Problems from Chapter 5
5.1.2 is a good sort of test/exam question to ask students; "find all the errors" (without telling you how many there are) is also good.
A particular line of a derivation is to be regarded as an ERROR if and only if, ASSUMING that all lines ABOVE it are OK (which of course they may not be, but assume they are anyway when answering such a question), a rule has been wrongly used to get THAT line.
5.1.3 is a cute question. At first it looked undoable to me, but after a minute or so I began to see the light.
Note that there is an error in 5.2.1: The wff P should be the first premise in a list of four premises.
Also: If the program Symlog HELPS you, that is, of course, good. A problem like this is good from MY point of view because it is an example of a derivation that can be done entirely FORWARD. Typically, derivations/proofs/arguments (for that matter, problem-solvings generally) require "backwards-forwards" maneuvering: One makes progress for a while and gets stuck, looks to the end to remind oneself of the goal, tries to work backward from it, gets a new idea, goes back to the place one was stuck, goes forward a bit, etc.
5.2.2, on the other hand, goes naturally BACKWARD. :-) So do all the fellows in 5.2.3.
5.3.1 seems oddly worded to me, but maybe that is because I never work with Symlog . I think what is really being asked here is, "Which rule of SD is likely to be written to the left of the conclusion, to justify writing it on the last line of the deriv.?"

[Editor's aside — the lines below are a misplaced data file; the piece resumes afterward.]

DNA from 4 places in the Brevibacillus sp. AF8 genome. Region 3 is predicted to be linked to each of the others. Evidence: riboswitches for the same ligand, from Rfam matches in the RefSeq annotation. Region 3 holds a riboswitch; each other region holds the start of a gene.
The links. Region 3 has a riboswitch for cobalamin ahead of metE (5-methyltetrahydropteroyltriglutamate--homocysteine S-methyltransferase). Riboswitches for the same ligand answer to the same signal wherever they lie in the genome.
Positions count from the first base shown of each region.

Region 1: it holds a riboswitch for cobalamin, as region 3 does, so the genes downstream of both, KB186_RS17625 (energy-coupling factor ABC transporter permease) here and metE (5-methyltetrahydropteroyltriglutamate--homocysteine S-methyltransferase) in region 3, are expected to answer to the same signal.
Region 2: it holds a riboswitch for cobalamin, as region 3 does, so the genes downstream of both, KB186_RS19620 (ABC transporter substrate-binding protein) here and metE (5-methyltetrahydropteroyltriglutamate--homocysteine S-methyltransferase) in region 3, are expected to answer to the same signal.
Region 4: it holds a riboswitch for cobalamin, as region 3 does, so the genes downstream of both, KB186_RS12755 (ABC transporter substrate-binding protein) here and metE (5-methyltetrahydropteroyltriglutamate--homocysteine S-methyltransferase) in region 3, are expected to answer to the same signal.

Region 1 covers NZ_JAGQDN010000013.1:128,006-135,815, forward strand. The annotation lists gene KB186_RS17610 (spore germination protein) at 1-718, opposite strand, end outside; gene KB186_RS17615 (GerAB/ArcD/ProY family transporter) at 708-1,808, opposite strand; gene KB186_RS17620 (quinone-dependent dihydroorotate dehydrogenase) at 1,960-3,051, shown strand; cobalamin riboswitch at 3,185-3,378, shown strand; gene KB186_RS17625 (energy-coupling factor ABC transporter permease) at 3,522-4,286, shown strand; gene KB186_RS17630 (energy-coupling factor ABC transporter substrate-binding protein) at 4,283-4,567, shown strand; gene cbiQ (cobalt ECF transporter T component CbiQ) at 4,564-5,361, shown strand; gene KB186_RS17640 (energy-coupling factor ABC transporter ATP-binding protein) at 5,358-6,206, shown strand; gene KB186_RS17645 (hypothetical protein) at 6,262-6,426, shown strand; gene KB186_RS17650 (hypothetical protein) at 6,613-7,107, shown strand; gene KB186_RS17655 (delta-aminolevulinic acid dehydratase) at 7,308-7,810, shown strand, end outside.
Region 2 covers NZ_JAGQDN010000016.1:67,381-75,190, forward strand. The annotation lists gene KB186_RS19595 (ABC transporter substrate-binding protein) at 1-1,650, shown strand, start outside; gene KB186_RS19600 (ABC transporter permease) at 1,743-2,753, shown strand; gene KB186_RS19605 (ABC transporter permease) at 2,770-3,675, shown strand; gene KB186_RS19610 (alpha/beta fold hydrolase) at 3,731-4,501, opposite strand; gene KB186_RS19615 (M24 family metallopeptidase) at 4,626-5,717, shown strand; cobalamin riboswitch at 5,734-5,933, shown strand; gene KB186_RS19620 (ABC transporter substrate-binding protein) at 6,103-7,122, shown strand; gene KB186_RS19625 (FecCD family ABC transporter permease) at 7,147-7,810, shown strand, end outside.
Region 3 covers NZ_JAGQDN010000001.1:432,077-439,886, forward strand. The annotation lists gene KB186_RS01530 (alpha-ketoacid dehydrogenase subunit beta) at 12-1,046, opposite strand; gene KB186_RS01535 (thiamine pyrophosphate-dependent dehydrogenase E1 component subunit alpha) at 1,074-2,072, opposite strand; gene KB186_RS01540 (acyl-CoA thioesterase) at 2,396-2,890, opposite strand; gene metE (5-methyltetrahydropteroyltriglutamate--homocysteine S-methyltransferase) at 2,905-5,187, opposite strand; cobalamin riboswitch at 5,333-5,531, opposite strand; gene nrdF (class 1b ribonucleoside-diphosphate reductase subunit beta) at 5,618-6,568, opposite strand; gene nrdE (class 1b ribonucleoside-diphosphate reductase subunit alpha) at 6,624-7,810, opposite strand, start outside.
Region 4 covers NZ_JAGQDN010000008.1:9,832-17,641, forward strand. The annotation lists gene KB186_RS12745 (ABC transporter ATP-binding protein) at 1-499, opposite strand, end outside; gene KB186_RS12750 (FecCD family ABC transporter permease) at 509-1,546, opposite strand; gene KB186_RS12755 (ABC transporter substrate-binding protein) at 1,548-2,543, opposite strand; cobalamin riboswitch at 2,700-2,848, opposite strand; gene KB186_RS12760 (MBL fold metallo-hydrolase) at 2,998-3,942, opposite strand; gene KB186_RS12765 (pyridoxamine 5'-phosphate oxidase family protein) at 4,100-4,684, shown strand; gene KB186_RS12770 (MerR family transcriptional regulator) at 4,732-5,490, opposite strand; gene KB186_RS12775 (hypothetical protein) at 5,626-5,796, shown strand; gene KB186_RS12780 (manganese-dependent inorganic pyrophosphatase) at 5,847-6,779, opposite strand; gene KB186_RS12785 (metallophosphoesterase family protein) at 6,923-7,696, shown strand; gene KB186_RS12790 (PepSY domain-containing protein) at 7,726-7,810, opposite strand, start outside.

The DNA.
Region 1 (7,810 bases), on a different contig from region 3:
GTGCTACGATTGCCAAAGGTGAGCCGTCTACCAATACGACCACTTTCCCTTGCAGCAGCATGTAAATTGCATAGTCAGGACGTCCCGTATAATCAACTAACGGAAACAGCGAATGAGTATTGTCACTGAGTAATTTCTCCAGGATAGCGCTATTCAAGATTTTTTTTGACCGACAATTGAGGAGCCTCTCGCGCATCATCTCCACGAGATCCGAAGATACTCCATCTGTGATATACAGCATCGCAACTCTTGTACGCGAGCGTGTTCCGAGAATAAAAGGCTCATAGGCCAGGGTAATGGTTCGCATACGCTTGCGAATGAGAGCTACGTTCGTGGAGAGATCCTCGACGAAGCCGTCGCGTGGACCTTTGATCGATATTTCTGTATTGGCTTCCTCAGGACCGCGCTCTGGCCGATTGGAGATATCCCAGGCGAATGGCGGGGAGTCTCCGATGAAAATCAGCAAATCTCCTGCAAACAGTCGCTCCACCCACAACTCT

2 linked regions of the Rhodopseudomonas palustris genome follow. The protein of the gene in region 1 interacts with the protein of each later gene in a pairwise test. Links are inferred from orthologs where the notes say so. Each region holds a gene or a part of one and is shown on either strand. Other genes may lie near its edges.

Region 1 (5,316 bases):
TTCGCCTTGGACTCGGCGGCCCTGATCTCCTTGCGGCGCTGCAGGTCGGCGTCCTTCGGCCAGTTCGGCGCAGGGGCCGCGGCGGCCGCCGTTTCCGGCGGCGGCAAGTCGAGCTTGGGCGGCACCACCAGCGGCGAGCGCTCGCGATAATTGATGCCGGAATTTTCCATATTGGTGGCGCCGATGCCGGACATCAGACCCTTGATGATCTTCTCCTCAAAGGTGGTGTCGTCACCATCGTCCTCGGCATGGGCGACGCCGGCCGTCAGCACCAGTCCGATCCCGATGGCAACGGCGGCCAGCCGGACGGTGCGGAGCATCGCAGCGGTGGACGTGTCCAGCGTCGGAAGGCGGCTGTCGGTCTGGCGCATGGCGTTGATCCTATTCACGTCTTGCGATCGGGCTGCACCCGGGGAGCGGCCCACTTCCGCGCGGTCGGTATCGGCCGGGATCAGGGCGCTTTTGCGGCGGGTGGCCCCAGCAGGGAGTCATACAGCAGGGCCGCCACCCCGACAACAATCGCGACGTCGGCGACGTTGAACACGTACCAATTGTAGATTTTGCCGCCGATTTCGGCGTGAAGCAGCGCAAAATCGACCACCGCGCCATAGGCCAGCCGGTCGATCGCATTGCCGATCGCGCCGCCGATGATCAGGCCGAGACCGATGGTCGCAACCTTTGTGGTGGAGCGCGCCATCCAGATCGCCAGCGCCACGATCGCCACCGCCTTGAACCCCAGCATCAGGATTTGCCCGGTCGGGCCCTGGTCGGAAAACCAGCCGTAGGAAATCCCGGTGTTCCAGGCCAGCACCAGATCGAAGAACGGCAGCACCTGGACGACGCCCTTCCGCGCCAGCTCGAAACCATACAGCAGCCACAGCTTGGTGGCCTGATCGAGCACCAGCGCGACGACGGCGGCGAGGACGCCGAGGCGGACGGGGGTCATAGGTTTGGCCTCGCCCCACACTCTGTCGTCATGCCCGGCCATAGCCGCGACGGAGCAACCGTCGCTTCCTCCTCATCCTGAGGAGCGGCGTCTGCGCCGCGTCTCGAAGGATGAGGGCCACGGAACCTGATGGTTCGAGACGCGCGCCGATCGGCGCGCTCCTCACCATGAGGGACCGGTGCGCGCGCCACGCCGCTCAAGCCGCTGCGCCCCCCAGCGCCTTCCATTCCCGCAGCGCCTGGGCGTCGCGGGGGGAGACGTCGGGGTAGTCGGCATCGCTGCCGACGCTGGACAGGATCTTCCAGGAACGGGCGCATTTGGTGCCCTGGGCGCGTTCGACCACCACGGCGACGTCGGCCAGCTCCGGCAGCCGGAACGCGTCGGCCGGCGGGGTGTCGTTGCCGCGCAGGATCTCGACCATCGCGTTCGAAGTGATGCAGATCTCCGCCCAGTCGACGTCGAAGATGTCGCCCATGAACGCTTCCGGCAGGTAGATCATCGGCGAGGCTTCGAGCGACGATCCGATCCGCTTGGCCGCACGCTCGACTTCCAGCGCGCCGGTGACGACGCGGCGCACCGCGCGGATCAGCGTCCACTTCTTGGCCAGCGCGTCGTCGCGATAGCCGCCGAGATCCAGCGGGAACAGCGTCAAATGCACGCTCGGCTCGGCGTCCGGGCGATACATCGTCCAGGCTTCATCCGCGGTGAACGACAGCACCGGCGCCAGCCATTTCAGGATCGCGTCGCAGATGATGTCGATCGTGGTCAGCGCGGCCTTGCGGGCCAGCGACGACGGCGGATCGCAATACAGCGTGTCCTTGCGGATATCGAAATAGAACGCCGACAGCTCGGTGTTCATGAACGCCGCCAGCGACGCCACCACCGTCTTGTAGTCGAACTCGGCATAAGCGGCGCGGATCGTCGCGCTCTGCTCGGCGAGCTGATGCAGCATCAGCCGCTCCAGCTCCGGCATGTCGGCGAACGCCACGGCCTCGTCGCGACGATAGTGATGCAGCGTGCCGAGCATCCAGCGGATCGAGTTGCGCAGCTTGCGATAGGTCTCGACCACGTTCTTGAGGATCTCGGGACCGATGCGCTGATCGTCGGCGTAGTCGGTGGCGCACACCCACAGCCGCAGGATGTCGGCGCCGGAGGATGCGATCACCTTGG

As always, explain answers to True-False questions. To show the truth of a general statement, you need a general argument. To show its falsity, you need only one explicit counterexample. And as always, part of the problem may be figuring out whether the statement is a general statement or is the negation of a general statement.
Just look at the answer in the back of the book for 5.5.11, just for laughs. (I noted the length of the derivation and the forest of subderivations; you need not read the damned thing.)
Problems from Chapter 3
I don't like the wording of 3.1.4: There IS no truth-functional "relationship" among atoms. I would say, rather, "Each of the following sentences is an English translation of a certain SL sentence, i.e., is true under a given arbitrary t.v.a. iff that SL sentence is true under that t.v.a. Write down the SL sentence."
In 3.1.5, of course, give reasons.
Have a three-second look also at 3.3.1 just to see the notation used there. In a problem like 3.3.3, just do as many as you can stomach (maybe none, maybe one or two...).